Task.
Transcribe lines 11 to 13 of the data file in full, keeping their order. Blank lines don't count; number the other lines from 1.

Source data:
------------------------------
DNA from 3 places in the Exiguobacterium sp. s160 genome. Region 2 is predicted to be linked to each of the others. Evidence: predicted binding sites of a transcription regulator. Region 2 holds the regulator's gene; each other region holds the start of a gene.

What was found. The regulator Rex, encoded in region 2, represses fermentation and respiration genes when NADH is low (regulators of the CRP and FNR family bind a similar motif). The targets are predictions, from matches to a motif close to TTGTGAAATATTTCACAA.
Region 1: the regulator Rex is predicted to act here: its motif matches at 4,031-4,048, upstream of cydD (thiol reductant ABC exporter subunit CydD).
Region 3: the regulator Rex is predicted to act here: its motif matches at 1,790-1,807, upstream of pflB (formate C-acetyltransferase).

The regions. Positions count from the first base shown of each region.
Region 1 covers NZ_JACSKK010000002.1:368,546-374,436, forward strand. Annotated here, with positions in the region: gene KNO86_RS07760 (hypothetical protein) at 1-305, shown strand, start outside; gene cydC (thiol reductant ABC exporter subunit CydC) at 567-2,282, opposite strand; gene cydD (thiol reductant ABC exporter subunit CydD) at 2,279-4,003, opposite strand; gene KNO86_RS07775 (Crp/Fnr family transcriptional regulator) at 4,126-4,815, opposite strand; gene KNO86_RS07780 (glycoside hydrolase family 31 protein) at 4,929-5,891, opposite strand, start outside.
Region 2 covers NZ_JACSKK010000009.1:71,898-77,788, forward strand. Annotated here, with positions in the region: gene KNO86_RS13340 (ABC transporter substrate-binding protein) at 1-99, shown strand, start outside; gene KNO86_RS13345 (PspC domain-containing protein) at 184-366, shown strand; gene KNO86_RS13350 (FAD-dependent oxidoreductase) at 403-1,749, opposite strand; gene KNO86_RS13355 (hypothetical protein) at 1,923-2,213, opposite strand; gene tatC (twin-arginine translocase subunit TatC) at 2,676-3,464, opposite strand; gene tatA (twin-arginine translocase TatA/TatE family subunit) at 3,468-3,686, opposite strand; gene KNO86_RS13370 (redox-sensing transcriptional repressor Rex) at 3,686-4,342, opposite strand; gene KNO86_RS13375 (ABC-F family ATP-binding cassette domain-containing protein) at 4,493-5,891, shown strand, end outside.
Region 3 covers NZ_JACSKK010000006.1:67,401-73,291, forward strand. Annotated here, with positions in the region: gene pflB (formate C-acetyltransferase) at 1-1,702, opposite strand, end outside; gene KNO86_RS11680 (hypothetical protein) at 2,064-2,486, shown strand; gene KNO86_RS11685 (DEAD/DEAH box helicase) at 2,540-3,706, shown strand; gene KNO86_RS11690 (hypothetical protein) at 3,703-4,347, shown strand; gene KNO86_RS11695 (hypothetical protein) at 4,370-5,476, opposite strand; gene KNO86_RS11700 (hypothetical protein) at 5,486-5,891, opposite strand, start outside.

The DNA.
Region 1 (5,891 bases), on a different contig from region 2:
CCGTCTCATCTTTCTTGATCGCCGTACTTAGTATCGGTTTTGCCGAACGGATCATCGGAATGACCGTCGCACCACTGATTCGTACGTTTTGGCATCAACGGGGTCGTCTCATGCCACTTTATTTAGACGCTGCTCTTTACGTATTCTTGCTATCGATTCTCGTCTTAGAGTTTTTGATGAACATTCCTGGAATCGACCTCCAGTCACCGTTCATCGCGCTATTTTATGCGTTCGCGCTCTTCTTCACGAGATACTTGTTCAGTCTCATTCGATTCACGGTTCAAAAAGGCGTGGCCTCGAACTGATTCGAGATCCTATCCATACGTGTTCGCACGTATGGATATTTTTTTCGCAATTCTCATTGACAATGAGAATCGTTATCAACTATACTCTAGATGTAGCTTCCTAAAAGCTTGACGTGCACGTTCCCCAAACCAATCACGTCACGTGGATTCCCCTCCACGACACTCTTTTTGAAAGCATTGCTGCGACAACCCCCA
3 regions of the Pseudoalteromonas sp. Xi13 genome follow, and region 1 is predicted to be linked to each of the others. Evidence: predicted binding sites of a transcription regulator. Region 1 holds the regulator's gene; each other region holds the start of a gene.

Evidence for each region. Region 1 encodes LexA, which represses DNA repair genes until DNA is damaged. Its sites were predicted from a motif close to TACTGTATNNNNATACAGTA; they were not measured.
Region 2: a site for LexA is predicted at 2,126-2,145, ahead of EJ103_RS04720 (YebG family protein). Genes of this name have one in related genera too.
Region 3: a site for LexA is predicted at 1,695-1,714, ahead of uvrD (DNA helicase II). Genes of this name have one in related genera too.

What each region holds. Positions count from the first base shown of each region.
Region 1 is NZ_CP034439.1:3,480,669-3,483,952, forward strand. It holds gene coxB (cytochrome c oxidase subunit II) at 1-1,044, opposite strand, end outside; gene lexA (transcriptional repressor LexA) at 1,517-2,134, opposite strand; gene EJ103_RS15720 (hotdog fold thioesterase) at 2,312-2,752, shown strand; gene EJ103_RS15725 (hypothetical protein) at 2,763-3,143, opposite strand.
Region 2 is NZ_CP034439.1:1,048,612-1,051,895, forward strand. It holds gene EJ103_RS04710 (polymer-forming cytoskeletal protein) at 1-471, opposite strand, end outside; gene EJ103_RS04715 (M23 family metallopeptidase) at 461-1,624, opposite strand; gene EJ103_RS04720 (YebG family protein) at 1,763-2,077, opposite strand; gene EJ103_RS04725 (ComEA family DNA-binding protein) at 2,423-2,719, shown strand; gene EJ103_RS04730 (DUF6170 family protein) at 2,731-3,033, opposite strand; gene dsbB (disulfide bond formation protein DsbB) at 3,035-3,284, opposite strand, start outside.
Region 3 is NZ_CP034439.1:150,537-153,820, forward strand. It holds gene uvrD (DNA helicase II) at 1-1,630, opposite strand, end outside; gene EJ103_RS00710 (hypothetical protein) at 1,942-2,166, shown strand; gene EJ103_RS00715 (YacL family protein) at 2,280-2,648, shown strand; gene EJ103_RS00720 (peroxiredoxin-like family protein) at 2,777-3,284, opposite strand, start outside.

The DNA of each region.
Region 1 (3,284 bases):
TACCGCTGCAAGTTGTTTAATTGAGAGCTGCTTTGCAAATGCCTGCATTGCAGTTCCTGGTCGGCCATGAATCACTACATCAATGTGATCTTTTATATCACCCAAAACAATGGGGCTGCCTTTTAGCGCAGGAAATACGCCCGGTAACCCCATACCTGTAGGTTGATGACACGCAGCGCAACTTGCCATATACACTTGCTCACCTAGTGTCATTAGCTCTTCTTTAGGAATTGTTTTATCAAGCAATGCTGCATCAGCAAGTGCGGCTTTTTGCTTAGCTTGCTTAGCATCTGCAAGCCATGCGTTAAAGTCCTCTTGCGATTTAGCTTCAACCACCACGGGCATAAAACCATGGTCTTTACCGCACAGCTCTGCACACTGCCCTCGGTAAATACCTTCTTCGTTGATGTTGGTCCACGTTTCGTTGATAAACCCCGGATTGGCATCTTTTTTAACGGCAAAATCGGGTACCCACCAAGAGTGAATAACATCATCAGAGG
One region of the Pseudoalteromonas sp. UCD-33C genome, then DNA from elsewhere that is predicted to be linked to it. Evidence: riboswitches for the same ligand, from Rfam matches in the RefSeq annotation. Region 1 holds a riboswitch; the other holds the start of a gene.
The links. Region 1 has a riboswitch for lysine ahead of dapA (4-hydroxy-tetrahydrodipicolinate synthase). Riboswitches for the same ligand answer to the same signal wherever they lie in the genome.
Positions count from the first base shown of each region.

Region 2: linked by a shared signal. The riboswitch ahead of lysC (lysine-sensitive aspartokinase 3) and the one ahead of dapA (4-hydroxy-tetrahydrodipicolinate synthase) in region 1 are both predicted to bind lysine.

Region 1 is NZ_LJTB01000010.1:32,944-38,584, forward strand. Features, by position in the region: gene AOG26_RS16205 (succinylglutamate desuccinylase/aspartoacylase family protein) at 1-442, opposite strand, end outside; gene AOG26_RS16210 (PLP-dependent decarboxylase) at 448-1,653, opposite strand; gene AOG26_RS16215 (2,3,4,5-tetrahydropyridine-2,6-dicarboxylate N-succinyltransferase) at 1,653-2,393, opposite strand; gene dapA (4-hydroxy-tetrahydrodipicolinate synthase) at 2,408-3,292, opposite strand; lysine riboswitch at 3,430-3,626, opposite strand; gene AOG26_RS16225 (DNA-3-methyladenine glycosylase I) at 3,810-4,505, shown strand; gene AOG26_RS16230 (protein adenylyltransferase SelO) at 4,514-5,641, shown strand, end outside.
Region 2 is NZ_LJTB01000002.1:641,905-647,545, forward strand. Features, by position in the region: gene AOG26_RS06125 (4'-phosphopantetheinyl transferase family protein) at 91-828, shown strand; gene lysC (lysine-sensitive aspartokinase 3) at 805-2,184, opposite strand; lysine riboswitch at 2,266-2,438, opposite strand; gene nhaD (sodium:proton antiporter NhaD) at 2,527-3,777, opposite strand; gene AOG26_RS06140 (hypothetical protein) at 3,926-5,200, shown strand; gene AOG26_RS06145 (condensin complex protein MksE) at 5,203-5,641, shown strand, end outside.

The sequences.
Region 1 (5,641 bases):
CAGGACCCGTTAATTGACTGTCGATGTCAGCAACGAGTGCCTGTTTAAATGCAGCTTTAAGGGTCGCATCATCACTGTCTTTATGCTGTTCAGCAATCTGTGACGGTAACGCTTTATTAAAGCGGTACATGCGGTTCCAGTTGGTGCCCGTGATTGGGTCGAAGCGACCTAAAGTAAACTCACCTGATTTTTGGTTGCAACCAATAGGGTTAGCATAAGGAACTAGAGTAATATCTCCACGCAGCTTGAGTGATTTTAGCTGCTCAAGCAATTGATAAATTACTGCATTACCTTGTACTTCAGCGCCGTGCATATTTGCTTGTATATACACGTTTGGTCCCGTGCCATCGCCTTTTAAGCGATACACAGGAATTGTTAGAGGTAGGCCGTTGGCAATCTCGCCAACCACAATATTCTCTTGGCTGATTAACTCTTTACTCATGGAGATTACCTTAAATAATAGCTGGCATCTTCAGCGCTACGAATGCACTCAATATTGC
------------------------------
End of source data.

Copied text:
CCGTCTCATCTTTCTTGATCGCCGTACTTAGTATCGGTTTTGCCGAACGGATCATCGGAATGACCGTCGCACCACTGATTCGTACGTTTTGGCATCAACGGGGTCGTCTCATGCCACTTTATTTAGACGCTGCTCTTTACGTATTCTTGCTATCGATTCTCGTCTTAGAGTTTTTGATGAACATTCCTGGAATCGACCTCCAGTCACCGTTCATCGCGCTATTTTATGCGTTCGCGCTCTTCTTCACGAGATACTTGTTCAGTCTCATTCGATTCACGGTTCAAAAAGGCGTGGCCTCGAACTGATTCGAGATCCTATCCATACGTGTTCGCACGTATGGATATTTTTTTCGCAATTCTCATTGACAATGAGAATCGTTATCAACTATACTCTAGATGTAGCTTCCTAAAAGCTTGACGTGCACGTTCCCCAAACCAATCACGTCACGTGGATTCCCCTCCACGACACTCTTTTTGAAAGCATTGCTGCGACAACCCCCA
3 regions of the Pseudoalteromonas sp. Xi13 genome follow, and region 1 is predicted to be linked to each of the others. Evidence: predicted binding sites of a transcription regulator. Region 1 holds the regulator's gene; each other region holds the start of a gene.

Evidence for each region. Region 1 encodes LexA, which represses DNA repair genes until DNA is damaged. Its sites were predicted from a motif close to TACTGTATNNNNATACAGTA; they were not measured.